Fourth, extension should explicitly address poverty. Improving opportunities for rural employment is critical for equitable growth and rural poverty reduction and women comprise a significant portion of the working poor in rural areas. The clientele for gender-sensitive extension should therefore include the following:

  • Farmers, fishers, forest users, pastoralists, and those performing domestic work
  • Temporary, casual, piece-rate, own-account, migrant, and home-based workers (vegetable market vendors, day labourers, artisans etc) in the informal sector
  • Part- or full-time contract workers, farmers, share-croppers, and tenants
  • Small-, medium- and large-farm food processing, and off-farm enterprises
  • Unionized and unorganized workers.

Operationalising gender-sensitive agricultural extension: Key shifts





Increasing production /productivity

Improved income and more productive employment opportunities 


Training on technologies

Training on managing value chains, enterprise management 

Forming SHGs

Forming common activity groups

Distribution of inputs

Development of local capacity for sustained availability of inputs and services

Selection of interventions

Selection of interventions based on PRA (Participatory Rural Appraisal)

Demand-led and based on analysis of client data, matched with opportunities and availability of complementary support and services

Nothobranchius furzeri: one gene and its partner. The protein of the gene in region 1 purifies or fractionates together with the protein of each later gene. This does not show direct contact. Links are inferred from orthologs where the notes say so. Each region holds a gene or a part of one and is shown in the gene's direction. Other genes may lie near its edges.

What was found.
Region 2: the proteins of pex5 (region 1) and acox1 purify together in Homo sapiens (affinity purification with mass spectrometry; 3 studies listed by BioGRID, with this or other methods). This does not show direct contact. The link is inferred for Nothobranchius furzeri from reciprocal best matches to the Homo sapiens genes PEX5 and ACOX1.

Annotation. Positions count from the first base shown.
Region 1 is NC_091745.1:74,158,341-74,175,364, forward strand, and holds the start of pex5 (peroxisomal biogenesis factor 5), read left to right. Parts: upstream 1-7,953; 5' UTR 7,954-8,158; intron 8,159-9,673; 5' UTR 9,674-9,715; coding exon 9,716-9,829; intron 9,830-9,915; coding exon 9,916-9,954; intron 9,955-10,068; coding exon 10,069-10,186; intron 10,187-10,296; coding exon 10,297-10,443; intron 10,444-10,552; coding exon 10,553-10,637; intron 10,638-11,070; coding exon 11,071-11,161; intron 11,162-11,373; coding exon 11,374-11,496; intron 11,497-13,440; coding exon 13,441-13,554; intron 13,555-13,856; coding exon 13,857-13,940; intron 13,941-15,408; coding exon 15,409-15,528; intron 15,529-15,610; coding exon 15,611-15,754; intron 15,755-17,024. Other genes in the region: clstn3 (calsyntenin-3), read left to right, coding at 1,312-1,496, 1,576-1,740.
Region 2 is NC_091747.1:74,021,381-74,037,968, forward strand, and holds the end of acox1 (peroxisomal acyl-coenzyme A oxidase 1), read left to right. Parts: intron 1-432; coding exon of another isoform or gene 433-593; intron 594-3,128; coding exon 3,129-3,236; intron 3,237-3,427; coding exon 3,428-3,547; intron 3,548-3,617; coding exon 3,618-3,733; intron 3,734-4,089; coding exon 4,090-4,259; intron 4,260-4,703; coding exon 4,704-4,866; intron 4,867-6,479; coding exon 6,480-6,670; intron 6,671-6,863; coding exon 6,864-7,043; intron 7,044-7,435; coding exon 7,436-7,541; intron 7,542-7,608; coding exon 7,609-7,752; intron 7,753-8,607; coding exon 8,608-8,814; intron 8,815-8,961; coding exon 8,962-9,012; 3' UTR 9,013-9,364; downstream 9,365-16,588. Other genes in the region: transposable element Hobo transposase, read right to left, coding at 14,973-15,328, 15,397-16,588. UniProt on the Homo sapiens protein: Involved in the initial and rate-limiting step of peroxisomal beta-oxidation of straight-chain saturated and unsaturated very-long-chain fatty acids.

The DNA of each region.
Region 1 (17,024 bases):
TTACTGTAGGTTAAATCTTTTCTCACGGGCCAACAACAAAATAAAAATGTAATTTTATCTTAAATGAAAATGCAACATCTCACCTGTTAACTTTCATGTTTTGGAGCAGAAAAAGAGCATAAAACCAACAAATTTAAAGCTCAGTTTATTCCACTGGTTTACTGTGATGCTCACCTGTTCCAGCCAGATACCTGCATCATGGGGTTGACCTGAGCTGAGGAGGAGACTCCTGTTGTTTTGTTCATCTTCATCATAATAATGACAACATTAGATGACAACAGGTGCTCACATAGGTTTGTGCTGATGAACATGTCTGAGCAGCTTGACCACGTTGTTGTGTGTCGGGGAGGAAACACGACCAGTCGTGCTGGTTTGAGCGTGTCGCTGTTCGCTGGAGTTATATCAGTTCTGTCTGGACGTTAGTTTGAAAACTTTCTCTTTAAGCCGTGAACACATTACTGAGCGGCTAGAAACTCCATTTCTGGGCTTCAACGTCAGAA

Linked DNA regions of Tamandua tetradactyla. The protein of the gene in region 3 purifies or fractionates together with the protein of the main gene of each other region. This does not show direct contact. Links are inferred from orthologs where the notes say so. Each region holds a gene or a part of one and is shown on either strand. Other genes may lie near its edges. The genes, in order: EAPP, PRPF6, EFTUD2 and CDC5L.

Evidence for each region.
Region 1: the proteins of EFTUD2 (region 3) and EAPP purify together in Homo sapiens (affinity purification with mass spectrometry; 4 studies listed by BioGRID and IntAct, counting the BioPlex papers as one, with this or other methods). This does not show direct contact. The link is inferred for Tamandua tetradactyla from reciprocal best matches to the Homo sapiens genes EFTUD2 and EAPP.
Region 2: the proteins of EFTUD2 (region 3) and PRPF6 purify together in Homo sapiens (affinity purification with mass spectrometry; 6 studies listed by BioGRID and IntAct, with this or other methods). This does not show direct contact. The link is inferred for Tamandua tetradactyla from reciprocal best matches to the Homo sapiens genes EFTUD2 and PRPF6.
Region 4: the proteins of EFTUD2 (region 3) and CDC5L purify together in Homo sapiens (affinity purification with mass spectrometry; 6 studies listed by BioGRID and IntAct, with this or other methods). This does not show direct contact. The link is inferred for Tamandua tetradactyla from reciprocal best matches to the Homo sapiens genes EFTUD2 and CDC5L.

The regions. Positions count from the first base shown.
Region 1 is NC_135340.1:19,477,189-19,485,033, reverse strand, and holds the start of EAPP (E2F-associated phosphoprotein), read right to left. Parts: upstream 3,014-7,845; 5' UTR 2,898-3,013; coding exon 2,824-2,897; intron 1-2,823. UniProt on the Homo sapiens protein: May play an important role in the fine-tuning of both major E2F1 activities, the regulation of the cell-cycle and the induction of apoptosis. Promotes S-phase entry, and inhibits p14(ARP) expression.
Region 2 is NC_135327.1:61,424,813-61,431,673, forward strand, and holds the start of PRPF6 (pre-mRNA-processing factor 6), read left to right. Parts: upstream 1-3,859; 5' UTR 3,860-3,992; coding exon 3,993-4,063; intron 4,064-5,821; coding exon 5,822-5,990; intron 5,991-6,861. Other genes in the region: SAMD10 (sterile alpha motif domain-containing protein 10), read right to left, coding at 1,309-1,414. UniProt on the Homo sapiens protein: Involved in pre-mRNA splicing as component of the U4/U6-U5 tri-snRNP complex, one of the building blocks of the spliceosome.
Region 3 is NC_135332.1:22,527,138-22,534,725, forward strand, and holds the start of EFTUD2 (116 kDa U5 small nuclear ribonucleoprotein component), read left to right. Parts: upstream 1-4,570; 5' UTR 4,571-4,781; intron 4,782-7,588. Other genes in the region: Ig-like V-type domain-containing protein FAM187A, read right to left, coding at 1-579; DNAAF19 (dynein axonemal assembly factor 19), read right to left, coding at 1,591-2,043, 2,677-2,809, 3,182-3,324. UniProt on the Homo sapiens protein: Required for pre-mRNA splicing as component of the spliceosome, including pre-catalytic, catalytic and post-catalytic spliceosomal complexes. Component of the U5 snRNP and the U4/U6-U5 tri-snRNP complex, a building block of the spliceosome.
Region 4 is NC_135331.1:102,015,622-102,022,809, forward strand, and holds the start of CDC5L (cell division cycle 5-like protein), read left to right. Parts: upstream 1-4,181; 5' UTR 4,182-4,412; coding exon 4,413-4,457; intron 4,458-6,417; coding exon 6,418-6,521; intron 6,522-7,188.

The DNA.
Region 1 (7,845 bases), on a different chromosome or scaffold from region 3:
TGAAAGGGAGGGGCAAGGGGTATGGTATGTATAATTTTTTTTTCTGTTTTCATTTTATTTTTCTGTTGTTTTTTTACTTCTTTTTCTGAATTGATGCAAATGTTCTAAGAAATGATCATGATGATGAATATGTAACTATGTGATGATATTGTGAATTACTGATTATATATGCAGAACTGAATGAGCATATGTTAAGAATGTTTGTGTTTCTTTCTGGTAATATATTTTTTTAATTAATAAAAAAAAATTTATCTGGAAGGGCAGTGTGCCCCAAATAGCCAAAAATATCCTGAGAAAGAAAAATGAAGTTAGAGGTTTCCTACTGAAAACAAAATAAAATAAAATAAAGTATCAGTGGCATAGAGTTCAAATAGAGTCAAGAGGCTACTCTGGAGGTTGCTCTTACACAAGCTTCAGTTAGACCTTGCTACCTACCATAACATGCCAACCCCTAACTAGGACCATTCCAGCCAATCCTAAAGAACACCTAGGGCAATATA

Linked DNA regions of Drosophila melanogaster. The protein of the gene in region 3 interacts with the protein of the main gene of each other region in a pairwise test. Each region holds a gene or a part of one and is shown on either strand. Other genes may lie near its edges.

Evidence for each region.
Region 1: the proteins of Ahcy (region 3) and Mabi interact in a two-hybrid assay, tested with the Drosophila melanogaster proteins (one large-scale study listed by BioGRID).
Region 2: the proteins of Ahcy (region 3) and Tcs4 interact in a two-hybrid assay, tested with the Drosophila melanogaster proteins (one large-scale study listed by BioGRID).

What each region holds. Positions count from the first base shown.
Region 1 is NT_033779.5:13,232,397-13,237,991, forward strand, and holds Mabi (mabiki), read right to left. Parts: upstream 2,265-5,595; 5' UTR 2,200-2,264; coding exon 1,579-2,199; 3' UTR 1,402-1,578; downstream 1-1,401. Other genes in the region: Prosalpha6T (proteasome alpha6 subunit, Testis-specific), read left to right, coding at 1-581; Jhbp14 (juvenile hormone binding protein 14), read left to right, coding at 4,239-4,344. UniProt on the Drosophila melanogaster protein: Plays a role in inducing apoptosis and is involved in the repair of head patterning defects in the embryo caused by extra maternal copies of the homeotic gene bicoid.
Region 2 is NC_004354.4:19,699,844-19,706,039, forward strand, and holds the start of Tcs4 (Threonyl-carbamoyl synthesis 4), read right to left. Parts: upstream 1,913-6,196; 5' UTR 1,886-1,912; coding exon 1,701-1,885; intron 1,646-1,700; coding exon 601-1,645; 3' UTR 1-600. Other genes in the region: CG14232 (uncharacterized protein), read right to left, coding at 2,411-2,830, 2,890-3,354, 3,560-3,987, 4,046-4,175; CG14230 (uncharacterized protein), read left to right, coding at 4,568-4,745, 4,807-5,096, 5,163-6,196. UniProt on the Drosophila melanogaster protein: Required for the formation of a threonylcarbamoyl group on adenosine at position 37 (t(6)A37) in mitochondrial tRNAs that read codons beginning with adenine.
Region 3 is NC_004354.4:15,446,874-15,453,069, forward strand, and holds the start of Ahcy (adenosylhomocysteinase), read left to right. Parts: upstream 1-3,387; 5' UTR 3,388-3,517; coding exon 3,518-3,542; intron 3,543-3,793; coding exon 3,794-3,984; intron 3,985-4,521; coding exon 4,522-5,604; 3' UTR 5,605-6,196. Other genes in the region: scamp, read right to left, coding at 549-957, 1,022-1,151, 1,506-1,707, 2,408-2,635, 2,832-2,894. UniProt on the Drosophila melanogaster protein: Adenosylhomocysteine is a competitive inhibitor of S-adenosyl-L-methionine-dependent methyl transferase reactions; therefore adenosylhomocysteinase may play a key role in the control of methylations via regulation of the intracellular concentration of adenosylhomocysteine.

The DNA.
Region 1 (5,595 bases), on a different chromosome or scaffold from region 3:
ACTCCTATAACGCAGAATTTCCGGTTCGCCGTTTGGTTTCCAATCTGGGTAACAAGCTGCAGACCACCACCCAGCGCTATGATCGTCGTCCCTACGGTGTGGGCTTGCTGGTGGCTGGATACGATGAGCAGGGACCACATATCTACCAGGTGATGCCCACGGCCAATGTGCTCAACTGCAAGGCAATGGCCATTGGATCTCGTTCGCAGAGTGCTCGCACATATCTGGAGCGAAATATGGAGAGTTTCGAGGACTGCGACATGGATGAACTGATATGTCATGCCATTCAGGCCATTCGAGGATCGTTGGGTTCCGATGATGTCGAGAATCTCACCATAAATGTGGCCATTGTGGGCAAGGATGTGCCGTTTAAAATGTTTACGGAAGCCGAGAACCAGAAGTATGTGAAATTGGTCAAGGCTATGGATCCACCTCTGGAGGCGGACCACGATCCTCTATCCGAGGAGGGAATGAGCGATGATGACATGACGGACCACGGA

Centrally designed ideas

Client aspirations carefully analysed with local and external knowledge and support




Working with


Working in partnership with all actors who could support rural women

Monitoring and evaluation

Input and output targets

Behavioural and livelihood changes in clients and related organisations

Subjective evaluations

Objective evaluations on a scientifically validated benchmark data

Targeting the poor

Inclusion by accident

Inclusion by design

These key shifts should be the guiding principles for initiating gender sensitive agricultural extension reforms. However to do this, extension has to embrace a learning–based approach.


Alex G, Zijp W and Byerelee D. 2002. Rural Extension and Advisory Services - New Directions. Rural Development Strategy Background Paper No.9, Agriculture and Rural Development Department, The World Bank, Washington, DC.

APO. 2006. Enhancement of Extension System in Agriculture, Sharma, VP (ed.). Report of the APO Seminar on Enhancement of Extension System in Agriculture, Pakistan, 15-20 December 2003.

Berdegue JA and German Escobar. 2001. Agricultural Knowledge and Information System and Poverty Reduction, AKIS Discussion Paper (Jan 2001), The World Bank, Washington DC.
(Available at http://www.rimisp.org/FCKeditor/UserFiles/File/documentos/docs/pdf/0115-000824-akisandpovertyrevisedfinal.pdf).

Farrington J, Christoplus I, Kidd AD and Beckman M. 2002. Extension, Poverty and Vulnerability: The Scope for Policy Reform (Final Report of a study for the Neuchatel Initiative), Working Paper, 155, Overseas Development Institute, UK.

Neuchatel Group. 2002. Common framework on Financing Agricultural and Rural Extension, Neuchatel Group, Swiss Centre for Agricultural Extension and Rural Development, Lindau.

Rivera WM, Qamar MK and Crowder LV. 2001. Agricultural and Rural Extension Worldwide: Options for Institutional Reform in the Developing Countries. Extension, Education and Communication Service, Research, Extension and Training Division, Sustainable Development Department, Food and Agriculture Organization of the United Nations, Rome. (Available at http://www.comminit.com/redirect. cgi?r=ftp://ftp.fao.org/docrep/fao/004/y2709e/y2709e.pdf).

Sulaiman VR and Hall AJ. 2004. Towards Extension plus: Opportunities and Challenges for Reform. NCAP Policy Brief No. 17, National Centre for Agricultural Economics and Policy Research, New Delhi, India. 4 pp.